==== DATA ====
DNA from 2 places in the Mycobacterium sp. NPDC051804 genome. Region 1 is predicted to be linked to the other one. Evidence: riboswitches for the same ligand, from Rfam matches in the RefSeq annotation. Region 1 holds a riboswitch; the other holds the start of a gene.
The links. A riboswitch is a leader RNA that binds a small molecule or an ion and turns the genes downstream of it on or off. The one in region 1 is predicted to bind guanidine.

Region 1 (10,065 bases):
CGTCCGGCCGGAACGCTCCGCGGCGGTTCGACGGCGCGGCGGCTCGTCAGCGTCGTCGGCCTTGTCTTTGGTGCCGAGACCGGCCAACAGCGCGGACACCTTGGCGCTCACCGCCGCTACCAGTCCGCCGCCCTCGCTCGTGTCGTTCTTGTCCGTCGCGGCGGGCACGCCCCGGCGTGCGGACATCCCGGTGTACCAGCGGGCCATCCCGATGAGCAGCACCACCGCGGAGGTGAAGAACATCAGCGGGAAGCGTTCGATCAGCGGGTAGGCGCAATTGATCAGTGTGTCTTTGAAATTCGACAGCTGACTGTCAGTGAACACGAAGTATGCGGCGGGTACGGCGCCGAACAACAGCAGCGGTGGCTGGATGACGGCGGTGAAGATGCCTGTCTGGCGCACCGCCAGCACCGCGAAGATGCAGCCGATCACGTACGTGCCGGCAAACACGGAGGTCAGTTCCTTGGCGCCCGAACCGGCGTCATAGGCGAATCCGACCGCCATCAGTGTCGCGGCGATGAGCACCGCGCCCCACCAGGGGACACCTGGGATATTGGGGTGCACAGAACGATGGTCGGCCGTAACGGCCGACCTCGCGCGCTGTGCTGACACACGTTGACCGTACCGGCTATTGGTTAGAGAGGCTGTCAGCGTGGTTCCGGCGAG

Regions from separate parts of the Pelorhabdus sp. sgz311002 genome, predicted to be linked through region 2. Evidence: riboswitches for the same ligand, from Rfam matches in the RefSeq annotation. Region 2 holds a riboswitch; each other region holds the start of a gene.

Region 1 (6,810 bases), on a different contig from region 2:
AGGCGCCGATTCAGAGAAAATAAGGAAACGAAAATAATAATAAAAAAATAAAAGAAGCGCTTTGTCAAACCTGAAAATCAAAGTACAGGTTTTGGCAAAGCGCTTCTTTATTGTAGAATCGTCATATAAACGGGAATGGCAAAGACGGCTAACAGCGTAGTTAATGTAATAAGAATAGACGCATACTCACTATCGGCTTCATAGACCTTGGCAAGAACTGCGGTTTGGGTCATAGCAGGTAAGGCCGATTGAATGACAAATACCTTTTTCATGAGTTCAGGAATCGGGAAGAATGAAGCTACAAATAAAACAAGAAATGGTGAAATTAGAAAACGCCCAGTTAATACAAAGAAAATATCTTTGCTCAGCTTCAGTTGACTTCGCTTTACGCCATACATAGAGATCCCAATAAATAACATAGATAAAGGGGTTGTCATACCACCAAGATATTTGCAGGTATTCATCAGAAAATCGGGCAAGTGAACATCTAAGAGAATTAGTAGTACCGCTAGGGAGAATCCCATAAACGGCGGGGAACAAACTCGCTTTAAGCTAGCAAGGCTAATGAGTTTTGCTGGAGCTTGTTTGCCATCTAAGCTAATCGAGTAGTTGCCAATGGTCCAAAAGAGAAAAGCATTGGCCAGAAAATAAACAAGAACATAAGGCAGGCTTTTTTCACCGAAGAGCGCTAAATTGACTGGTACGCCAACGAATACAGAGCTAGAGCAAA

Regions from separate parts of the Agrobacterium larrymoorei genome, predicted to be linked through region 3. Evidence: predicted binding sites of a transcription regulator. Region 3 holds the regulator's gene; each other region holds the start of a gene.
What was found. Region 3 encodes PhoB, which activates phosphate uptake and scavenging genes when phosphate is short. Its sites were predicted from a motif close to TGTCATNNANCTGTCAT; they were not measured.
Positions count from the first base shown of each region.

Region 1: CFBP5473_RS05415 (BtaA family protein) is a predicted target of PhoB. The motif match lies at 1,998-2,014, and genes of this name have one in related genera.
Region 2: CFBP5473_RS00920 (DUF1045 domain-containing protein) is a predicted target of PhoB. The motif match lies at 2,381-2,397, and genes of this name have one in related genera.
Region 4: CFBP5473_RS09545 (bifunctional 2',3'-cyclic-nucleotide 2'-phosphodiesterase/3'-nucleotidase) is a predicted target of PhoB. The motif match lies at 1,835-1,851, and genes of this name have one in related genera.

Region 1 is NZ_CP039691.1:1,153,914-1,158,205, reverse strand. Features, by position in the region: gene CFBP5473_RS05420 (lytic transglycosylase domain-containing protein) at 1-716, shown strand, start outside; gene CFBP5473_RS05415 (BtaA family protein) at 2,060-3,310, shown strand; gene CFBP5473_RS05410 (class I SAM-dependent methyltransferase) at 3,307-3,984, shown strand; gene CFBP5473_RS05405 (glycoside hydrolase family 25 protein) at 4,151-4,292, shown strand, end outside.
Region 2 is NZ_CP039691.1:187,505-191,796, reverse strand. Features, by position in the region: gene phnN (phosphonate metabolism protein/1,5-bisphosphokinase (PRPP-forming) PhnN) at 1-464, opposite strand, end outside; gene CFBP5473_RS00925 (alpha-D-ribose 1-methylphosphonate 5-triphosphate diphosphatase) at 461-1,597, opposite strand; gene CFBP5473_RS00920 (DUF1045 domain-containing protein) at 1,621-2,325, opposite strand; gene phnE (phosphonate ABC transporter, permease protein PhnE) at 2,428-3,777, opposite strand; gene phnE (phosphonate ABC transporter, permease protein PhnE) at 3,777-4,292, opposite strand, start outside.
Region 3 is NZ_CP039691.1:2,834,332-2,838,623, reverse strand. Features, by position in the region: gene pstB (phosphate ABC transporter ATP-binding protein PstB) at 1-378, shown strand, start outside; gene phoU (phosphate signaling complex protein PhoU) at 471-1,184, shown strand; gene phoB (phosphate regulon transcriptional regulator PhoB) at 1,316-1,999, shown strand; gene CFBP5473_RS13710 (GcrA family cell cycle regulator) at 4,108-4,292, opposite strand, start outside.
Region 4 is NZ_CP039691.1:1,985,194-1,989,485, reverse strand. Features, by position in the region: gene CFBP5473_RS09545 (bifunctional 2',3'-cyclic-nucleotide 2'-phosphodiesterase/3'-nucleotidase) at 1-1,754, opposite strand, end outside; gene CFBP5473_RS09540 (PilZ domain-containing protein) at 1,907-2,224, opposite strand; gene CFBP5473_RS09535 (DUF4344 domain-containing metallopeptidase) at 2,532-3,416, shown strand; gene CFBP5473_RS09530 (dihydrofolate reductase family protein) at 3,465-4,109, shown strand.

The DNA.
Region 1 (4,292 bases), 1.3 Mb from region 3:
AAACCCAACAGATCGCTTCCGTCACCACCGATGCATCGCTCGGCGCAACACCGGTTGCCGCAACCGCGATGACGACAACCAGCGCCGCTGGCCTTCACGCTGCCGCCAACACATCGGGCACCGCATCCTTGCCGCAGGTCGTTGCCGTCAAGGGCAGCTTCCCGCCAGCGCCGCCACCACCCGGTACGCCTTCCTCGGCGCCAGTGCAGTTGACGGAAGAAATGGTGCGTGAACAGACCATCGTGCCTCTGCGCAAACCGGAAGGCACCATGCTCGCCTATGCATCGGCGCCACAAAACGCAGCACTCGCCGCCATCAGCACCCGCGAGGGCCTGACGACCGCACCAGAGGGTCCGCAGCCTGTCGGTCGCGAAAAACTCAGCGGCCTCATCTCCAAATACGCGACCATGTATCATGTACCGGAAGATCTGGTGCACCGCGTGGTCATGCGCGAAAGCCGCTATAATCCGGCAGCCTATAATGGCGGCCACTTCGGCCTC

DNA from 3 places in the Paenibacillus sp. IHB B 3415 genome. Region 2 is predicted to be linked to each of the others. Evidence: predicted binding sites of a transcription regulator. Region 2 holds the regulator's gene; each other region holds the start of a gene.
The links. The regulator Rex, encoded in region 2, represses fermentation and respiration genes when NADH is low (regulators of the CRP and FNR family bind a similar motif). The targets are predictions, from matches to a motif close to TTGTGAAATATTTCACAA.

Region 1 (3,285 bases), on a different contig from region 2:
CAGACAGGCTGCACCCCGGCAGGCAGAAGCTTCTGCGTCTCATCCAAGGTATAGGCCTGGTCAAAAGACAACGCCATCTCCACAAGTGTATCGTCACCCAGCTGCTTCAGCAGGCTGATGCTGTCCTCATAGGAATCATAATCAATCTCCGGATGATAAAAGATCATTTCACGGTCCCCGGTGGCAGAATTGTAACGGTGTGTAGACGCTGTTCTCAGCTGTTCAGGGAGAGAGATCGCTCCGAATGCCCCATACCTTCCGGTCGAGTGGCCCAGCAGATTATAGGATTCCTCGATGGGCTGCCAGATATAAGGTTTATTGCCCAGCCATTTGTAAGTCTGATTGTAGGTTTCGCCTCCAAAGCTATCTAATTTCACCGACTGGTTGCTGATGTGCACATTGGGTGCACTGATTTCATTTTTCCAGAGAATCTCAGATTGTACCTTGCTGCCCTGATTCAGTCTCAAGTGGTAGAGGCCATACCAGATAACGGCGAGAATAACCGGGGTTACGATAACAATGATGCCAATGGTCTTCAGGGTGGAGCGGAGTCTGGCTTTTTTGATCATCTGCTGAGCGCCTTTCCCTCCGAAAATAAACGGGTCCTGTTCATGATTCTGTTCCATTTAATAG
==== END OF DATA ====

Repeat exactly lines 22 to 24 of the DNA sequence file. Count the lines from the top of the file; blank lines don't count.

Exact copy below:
The links. The regulator Rex, encoded in region 2, represses fermentation and respiration genes when NADH is low (regulators of the CRP and FNR family bind a similar motif). The targets are predictions, from matches to a motif close to TTGTGAAATATTTCACAA.

Region 1 (3,285 bases), on a different contig from region 2:
CAGACAGGCTGCACCCCGGCAGGCAGAAGCTTCTGCGTCTCATCCAAGGTATAGGCCTGGTCAAAAGACAACGCCATCTCCACAAGTGTATCGTCACCCAGCTGCTTCAGCAGGCTGATGCTGTCCTCATAGGAATCATAATCAATCTCCGGATGATAAAAGATCATTTCACGGTCCCCGGTGGCAGAATTGTAACGGTGTGTAGACGCTGTTCTCAGCTGTTCAGGGAGAGAGATCGCTCCGAATGCCCCATACCTTCCGGTCGAGTGGCCCAGCAGATTATAGGATTCCTCGATGGGCTGCCAGATATAAGGTTTATTGCCCAGCCATTTGTAAGTCTGATTGTAGGTTTCGCCTCCAAAGCTATCTAATTTCACCGACTGGTTGCTGATGTGCACATTGGGTGCACTGATTTCATTTTTCCAGAGAATCTCAGATTGTACCTTGCTGCCCTGATTCAGTCTCAAGTGGTAGAGGCCATACCAGATAACGGCGAGAATAACCGGGGTTACGATAACAATGATGCCAATGGTCTTCAGGGTGGAGCGGAGTCTGGCTTTTTTGATCATCTGCTGAGCGCCTTTCCCTCCGAAAATAAACGGGTCCTGTTCATGATTCTGTTCCATTTAATAG